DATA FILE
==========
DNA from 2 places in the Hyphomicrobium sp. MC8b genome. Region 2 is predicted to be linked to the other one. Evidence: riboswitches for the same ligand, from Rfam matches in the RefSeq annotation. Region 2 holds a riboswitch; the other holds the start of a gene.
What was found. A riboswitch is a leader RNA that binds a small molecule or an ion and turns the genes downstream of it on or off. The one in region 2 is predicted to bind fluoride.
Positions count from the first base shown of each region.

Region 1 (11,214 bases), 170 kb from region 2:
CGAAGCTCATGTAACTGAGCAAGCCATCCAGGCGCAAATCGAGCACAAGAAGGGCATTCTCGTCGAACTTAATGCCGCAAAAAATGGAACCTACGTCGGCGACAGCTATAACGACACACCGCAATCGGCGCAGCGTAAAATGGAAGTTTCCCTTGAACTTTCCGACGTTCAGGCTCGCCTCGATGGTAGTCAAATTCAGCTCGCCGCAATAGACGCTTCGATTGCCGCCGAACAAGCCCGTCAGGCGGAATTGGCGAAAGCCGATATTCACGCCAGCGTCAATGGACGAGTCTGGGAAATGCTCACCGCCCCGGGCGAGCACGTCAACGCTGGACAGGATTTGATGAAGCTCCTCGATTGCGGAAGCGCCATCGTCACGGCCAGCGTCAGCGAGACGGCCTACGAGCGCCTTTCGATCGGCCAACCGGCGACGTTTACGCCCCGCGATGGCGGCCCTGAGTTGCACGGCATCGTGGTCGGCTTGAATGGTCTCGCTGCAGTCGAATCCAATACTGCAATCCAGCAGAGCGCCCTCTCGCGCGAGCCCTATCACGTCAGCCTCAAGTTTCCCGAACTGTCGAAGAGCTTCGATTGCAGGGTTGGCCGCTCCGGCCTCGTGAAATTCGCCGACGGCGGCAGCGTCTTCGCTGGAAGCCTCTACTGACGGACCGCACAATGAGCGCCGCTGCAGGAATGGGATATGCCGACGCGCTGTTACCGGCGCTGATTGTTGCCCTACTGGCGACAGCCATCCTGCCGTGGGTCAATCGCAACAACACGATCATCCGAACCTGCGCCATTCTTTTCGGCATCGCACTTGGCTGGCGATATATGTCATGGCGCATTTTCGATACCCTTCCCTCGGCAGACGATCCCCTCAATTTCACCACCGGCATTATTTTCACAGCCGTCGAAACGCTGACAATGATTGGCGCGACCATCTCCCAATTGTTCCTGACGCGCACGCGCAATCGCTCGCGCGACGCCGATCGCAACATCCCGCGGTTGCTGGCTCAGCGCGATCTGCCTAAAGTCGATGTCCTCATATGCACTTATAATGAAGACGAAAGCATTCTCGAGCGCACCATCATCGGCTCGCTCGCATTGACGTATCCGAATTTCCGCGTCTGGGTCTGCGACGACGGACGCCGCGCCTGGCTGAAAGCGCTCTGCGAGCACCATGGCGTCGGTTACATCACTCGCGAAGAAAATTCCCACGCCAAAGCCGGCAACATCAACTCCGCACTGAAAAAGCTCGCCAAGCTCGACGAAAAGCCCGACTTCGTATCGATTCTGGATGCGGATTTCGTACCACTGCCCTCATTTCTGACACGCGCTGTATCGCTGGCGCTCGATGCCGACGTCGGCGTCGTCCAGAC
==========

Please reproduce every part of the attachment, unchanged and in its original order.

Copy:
DNA from 2 places in the Hyphomicrobium sp. MC8b genome. Region 2 is predicted to be linked to the other one. Evidence: riboswitches for the same ligand, from Rfam matches in the RefSeq annotation. Region 2 holds a riboswitch; the other holds the start of a gene.
What was found. A riboswitch is a leader RNA that binds a small molecule or an ion and turns the genes downstream of it on or off. The one in region 2 is predicted to bind fluoride.
Positions count from the first base shown of each region.

Region 1 (11,214 bases), 170 kb from region 2:
CGAAGCTCATGTAACTGAGCAAGCCATCCAGGCGCAAATCGAGCACAAGAAGGGCATTCTCGTCGAACTTAATGCCGCAAAAAATGGAACCTACGTCGGCGACAGCTATAACGACACACCGCAATCGGCGCAGCGTAAAATGGAAGTTTCCCTTGAACTTTCCGACGTTCAGGCTCGCCTCGATGGTAGTCAAATTCAGCTCGCCGCAATAGACGCTTCGATTGCCGCCGAACAAGCCCGTCAGGCGGAATTGGCGAAAGCCGATATTCACGCCAGCGTCAATGGACGAGTCTGGGAAATGCTCACCGCCCCGGGCGAGCACGTCAACGCTGGACAGGATTTGATGAAGCTCCTCGATTGCGGAAGCGCCATCGTCACGGCCAGCGTCAGCGAGACGGCCTACGAGCGCCTTTCGATCGGCCAACCGGCGACGTTTACGCCCCGCGATGGCGGCCCTGAGTTGCACGGCATCGTGGTCGGCTTGAATGGTCTCGCTGCAGTCGAATCCAATACTGCAATCCAGCAGAGCGCCCTCTCGCGCGAGCCCTATCACGTCAGCCTCAAGTTTCCCGAACTGTCGAAGAGCTTCGATTGCAGGGTTGGCCGCTCCGGCCTCGTGAAATTCGCCGACGGCGGCAGCGTCTTCGCTGGAAGCCTCTACTGACGGACCGCACAATGAGCGCCGCTGCAGGAATGGGATATGCCGACGCGCTGTTACCGGCGCTGATTGTTGCCCTACTGGCGACAGCCATCCTGCCGTGGGTCAATCGCAACAACACGATCATCCGAACCTGCGCCATTCTTTTCGGCATCGCACTTGGCTGGCGATATATGTCATGGCGCATTTTCGATACCCTTCCCTCGGCAGACGATCCCCTCAATTTCACCACCGGCATTATTTTCACAGCCGTCGAAACGCTGACAATGATTGGCGCGACCATCTCCCAATTGTTCCTGACGCGCACGCGCAATCGCTCGCGCGACGCCGATCGCAACATCCCGCGGTTGCTGGCTCAGCGCGATCTGCCTAAAGTCGATGTCCTCATATGCACTTATAATGAAGACGAAAGCATTCTCGAGCGCACCATCATCGGCTCGCTCGCATTGACGTATCCGAATTTCCGCGTCTGGGTCTGCGACGACGGACGCCGCGCCTGGCTGAAAGCGCTCTGCGAGCACCATGGCGTCGGTTACATCACTCGCGAAGAAAATTCCCACGCCAAAGCCGGCAACATCAACTCCGCACTGAAAAAGCTCGCCAAGCTCGACGAAAAGCCCGACTTCGTATCGATTCTGGATGCGGATTTCGTACCACTGCCCTCATTTCTGACACGCGCTGTATCGCTGGCGCTCGATGCCGACGTCGGCGTCGTCCAGAC